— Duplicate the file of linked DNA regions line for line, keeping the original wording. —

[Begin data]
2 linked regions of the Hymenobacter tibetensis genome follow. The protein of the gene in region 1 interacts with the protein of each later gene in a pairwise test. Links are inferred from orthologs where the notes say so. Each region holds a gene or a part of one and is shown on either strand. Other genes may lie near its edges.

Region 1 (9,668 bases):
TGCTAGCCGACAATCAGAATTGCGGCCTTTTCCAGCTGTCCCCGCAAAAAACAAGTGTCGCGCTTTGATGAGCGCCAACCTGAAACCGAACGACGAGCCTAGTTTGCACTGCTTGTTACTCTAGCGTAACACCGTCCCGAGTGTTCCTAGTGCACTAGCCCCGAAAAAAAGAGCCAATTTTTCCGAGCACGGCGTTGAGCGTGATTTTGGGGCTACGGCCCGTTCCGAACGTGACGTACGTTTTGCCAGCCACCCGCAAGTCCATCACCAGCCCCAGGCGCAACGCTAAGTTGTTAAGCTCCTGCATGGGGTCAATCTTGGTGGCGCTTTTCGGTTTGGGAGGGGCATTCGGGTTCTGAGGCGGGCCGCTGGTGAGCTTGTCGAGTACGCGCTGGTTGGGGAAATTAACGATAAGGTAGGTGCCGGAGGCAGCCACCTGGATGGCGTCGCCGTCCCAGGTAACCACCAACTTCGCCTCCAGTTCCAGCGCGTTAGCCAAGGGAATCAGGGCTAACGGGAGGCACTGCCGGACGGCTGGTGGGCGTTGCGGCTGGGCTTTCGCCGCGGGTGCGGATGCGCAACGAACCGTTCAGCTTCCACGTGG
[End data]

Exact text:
2 linked regions of the Hymenobacter tibetensis genome follow. The protein of the gene in region 1 interacts with the protein of each later gene in a pairwise test. Links are inferred from orthologs where the notes say so. Each region holds a gene or a part of one and is shown on either strand. Other genes may lie near its edges.

Region 1 (9,668 bases):
TGCTAGCCGACAATCAGAATTGCGGCCTTTTCCAGCTGTCCCCGCAAAAAACAAGTGTCGCGCTTTGATGAGCGCCAACCTGAAACCGAACGACGAGCCTAGTTTGCACTGCTTGTTACTCTAGCGTAACACCGTCCCGAGTGTTCCTAGTGCACTAGCCCCGAAAAAAAGAGCCAATTTTTCCGAGCACGGCGTTGAGCGTGATTTTGGGGCTACGGCCCGTTCCGAACGTGACGTACGTTTTGCCAGCCACCCGCAAGTCCATCACCAGCCCCAGGCGCAACGCTAAGTTGTTAAGCTCCTGCATGGGGTCAATCTTGGTGGCGCTTTTCGGTTTGGGAGGGGCATTCGGGTTCTGAGGCGGGCCGCTGGTGAGCTTGTCGAGTACGCGCTGGTTGGGGAAATTAACGATAAGGTAGGTGCCGGAGGCAGCCACCTGGATGGCGTCGCCGTCCCAGGTAACCACCAACTTCGCCTCCAGTTCCAGCGCGTTAGCCAAGGGAATCAGGGCTAACGGGAGGCACTGCCGGACGGCTGGTGGGCGTTGCGGCTGGGCTTTCGCCGCGGGTGCGGATGCGCAACGAACCGTTCAGCTTCCACGTGG